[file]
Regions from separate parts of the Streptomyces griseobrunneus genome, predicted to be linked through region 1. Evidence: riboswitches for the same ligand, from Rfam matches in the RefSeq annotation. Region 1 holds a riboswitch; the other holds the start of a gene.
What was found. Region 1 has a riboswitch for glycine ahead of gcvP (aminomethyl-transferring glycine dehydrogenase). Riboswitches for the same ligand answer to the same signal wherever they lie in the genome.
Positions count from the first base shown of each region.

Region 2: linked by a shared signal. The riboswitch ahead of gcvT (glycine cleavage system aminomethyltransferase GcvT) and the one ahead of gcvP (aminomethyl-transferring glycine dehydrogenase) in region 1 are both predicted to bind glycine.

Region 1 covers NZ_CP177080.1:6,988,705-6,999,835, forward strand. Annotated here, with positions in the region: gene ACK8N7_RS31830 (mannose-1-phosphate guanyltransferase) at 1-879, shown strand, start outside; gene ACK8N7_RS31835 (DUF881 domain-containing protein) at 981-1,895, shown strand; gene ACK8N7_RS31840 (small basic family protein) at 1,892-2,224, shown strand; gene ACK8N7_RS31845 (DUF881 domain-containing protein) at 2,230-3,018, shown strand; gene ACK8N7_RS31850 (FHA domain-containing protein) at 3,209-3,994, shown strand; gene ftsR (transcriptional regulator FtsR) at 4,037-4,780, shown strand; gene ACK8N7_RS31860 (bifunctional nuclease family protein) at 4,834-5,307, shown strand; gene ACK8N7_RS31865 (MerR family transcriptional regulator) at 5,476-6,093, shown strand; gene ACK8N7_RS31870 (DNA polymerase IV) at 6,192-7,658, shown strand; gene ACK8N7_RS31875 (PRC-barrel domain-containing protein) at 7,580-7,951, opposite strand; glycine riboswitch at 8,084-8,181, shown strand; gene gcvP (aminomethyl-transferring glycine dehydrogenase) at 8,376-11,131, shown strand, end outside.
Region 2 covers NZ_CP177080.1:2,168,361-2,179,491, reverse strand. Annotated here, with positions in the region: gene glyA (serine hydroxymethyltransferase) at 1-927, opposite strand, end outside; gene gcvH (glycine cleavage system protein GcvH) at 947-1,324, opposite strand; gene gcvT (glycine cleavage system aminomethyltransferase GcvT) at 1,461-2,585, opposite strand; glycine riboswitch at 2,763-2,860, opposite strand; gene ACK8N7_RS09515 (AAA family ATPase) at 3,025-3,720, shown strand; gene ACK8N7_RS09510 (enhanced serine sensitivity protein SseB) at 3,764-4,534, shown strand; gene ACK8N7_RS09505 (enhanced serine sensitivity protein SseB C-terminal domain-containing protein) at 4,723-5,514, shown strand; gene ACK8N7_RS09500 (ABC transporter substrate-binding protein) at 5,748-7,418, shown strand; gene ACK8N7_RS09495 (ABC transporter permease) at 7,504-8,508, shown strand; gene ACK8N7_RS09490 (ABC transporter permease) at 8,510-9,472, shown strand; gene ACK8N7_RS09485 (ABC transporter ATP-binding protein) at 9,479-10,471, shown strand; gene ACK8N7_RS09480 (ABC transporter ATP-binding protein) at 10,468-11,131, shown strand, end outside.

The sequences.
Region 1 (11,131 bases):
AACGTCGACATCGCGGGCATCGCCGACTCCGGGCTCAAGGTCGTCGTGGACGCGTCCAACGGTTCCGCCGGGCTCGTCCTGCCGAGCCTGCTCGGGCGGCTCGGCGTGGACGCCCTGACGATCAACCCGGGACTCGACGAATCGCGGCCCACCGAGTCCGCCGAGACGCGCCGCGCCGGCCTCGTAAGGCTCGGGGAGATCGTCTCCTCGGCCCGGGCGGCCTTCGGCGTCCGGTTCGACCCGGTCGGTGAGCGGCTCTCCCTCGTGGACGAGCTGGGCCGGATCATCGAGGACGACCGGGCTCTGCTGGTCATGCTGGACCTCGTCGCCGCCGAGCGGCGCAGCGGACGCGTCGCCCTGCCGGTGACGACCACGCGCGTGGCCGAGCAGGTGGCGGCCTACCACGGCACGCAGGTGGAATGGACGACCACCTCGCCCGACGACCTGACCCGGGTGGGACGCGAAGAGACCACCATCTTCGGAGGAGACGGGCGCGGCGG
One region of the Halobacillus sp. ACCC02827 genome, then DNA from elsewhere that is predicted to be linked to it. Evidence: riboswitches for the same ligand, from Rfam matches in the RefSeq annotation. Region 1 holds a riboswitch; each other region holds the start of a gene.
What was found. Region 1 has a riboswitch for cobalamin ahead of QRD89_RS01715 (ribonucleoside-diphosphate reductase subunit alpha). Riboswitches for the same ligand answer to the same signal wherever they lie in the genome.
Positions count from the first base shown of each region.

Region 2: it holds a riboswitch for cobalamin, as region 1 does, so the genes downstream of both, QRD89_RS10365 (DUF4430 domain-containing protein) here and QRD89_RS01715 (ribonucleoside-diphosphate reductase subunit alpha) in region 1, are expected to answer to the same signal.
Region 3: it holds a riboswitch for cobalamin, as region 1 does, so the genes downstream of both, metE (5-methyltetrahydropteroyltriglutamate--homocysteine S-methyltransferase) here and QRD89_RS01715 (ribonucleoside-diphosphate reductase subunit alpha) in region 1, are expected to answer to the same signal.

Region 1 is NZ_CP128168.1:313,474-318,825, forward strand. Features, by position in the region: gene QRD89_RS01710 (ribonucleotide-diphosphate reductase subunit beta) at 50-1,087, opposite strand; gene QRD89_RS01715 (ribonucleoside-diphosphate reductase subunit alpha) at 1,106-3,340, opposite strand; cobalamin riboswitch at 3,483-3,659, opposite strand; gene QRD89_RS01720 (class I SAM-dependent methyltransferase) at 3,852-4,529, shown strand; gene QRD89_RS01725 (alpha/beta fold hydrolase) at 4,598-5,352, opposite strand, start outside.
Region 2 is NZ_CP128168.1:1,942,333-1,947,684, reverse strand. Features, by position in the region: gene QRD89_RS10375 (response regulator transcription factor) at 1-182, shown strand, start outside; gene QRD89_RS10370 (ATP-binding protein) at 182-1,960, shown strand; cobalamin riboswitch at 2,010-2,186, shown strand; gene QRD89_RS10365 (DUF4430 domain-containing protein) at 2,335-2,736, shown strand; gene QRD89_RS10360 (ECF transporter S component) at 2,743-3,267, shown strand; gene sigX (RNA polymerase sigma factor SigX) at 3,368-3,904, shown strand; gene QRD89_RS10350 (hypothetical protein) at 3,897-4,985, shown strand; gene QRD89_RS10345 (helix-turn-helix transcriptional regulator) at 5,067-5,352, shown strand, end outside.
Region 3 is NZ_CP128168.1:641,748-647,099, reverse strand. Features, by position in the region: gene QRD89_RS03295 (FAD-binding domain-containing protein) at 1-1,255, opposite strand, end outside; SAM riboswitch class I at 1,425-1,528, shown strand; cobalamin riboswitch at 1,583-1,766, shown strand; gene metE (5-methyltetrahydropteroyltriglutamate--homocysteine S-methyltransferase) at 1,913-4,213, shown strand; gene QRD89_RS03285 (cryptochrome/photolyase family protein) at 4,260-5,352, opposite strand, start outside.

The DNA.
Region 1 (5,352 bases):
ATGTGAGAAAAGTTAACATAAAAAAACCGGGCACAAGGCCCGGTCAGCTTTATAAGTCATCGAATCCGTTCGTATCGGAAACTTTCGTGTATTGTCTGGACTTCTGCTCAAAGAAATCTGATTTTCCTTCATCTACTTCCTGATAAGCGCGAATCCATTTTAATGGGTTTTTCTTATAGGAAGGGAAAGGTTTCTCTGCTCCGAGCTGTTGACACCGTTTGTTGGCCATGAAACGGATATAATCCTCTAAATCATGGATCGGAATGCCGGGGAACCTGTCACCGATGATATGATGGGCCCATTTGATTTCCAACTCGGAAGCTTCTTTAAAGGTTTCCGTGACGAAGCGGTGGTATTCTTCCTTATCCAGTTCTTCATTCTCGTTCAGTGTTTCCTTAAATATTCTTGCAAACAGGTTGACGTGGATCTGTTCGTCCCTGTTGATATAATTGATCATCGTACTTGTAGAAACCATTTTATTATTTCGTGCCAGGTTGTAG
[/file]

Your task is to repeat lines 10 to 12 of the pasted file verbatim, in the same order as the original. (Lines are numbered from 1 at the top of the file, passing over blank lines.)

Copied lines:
One region of the Halobacillus sp. ACCC02827 genome, then DNA from elsewhere that is predicted to be linked to it. Evidence: riboswitches for the same ligand, from Rfam matches in the RefSeq annotation. Region 1 holds a riboswitch; each other region holds the start of a gene.
What was found. Region 1 has a riboswitch for cobalamin ahead of QRD89_RS01715 (ribonucleoside-diphosphate reductase subunit alpha). Riboswitches for the same ligand answer to the same signal wherever they lie in the genome.
Positions count from the first base shown of each region.